Apple cider vinegar is highly acidic. For example, stomach acid has a pH of 1.5 to 2, ACV has a pH of 2 to 3 (compared to water, which has a pH of 7) (14). Regularly drinking it undiluted in high amounts can damage your throat, stomach, and upper GI tract (15). A healthy gut is key for regular digestion, absorption of essential vitamins, minerals, and nutrients, and overall health (16).
“Because of apple cider vinegar’s high acidity, it’s important to dilute ACV with at least 1 cup of water, if not more,” says Fernando. She recommends making your own ACV tonic at home with other ingredients like lemon, ginger, turmeric, or cayenne to take away some of the bite. “Add monk fruit if you like it sweet as this will not break a fast,” she adds.
It can erode tooth enamel
“Daily apple cider vinegar consumption may lead to erosion of the tooth enamel, thanks to the high acidity (17),” says Fernando. Tooth erosion can lead to a host of dental issues including tooth sensitivity, discoloration, and increased risk of cavities (18).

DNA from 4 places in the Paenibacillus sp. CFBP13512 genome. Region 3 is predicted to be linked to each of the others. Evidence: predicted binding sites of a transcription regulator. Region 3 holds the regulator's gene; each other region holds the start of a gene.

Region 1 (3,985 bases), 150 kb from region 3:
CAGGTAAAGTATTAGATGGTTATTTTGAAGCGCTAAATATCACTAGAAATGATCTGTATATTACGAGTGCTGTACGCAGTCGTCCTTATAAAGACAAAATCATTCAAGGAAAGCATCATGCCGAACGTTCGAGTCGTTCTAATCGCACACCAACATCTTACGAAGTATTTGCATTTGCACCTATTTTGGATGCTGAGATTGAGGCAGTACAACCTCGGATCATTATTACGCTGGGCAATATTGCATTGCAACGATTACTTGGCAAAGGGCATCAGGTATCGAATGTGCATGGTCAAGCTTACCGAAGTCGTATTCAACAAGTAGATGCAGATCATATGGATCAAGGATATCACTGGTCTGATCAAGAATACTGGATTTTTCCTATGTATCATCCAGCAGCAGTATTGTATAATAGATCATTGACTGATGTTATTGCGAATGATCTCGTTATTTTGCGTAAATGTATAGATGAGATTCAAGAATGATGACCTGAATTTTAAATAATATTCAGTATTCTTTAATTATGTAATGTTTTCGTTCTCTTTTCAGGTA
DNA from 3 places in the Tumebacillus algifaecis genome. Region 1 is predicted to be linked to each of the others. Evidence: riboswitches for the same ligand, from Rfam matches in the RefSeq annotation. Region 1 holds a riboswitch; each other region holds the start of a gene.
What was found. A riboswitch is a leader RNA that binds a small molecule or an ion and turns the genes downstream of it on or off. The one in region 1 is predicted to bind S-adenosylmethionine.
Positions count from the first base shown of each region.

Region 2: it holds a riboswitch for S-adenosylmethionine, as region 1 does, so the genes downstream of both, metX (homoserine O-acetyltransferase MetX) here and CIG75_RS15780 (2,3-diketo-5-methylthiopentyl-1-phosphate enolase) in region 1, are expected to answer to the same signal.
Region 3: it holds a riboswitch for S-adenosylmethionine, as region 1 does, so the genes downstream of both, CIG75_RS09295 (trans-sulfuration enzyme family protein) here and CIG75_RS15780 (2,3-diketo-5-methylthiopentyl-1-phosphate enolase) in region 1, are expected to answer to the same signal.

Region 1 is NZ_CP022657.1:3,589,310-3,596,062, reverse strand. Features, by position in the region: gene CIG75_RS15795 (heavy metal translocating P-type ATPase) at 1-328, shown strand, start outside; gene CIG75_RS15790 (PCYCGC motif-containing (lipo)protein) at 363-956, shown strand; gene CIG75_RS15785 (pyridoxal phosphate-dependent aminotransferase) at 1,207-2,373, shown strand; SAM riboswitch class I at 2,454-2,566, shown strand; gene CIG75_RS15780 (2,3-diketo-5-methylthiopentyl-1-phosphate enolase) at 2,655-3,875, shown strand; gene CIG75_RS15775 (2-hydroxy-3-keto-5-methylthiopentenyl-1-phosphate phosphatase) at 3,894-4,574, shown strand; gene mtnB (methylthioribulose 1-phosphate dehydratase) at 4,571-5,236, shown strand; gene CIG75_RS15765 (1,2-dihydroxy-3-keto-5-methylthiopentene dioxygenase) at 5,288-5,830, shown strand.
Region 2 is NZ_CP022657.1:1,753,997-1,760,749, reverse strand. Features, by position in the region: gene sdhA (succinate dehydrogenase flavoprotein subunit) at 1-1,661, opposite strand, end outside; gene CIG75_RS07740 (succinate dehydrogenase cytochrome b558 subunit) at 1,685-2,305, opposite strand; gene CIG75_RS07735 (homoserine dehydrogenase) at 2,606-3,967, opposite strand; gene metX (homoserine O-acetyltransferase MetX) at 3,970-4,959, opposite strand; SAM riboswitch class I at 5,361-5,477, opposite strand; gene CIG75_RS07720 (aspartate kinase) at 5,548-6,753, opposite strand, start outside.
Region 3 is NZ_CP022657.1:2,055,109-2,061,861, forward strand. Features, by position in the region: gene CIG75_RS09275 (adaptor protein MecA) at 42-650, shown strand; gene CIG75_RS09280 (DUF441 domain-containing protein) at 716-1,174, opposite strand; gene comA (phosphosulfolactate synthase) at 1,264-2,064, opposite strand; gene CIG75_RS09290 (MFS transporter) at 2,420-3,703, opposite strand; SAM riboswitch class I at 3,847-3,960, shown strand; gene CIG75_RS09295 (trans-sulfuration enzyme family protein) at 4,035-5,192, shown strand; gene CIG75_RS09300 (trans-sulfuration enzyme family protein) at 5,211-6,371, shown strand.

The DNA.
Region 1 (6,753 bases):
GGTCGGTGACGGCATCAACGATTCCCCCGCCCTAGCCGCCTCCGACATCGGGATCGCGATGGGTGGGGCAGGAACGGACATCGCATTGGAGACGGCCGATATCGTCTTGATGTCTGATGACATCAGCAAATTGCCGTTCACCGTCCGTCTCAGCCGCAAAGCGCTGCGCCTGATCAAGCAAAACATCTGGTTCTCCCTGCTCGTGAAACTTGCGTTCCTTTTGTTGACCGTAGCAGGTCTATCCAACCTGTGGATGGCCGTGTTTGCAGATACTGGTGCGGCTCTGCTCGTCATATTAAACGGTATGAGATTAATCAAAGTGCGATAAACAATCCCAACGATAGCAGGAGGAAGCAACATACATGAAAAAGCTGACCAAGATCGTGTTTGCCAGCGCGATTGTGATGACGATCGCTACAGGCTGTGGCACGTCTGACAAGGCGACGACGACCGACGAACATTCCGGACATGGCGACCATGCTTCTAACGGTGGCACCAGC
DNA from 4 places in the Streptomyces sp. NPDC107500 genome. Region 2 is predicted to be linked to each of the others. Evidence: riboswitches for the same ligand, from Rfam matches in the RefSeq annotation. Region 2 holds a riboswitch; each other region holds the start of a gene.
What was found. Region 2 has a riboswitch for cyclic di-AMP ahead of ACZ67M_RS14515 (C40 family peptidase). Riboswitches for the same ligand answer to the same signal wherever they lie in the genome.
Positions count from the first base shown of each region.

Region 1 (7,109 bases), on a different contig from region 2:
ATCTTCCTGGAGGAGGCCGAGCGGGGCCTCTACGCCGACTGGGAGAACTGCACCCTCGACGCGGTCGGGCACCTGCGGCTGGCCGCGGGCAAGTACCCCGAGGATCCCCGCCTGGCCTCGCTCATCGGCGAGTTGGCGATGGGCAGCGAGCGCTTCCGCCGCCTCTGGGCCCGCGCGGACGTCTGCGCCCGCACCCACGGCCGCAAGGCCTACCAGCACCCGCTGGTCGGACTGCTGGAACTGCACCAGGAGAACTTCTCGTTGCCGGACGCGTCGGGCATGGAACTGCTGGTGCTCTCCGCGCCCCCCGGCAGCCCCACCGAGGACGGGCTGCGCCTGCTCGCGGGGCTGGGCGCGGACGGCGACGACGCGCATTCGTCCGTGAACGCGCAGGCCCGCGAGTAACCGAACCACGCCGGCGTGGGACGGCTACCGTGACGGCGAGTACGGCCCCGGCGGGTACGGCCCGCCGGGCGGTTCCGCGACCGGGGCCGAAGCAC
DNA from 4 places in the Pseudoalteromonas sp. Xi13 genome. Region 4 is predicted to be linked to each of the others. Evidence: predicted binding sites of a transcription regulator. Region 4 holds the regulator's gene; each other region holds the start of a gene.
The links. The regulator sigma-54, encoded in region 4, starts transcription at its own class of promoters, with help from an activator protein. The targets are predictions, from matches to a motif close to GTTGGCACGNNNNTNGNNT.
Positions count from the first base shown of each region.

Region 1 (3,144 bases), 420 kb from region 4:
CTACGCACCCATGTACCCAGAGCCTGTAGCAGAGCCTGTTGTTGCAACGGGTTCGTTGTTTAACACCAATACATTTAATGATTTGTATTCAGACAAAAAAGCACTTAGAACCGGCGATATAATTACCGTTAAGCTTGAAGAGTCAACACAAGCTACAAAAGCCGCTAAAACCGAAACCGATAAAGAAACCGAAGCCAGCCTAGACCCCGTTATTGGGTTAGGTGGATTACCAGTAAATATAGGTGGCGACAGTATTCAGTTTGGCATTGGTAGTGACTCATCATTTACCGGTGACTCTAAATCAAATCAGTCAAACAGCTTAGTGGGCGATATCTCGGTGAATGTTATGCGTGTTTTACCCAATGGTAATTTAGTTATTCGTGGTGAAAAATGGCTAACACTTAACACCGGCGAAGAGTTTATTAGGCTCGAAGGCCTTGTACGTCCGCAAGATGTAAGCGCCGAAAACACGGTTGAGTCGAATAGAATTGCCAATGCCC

“To reduce the risk of eroding tooth enamel, drink ACV with a straw,” says Fernando. If you want to be extra safe, brush your teeth, use mouthwash, or swish water to avoid any residue sitting on your teeth.
It may interfere with medications
Apple cider vinegar consumption can interact with medications such as digoxin, diuretics, insulin, and other anti-diabetic drugs like Metformin (19). “ACV may reduce potassium levels. Low potassium can increase the side effects of digoxin, while both insulin and diuretics reduce potassium—so when combined with ACV may lead to dangerously low potassium levels which can be life threatening,” says Fernando. Plus, given that ACV may reduce blood sugar levels, taking it alongside diabetes medications may lower blood sugar too much.
Check with your doctor prior to taking apple cider vinegar, especially on an empty stomach.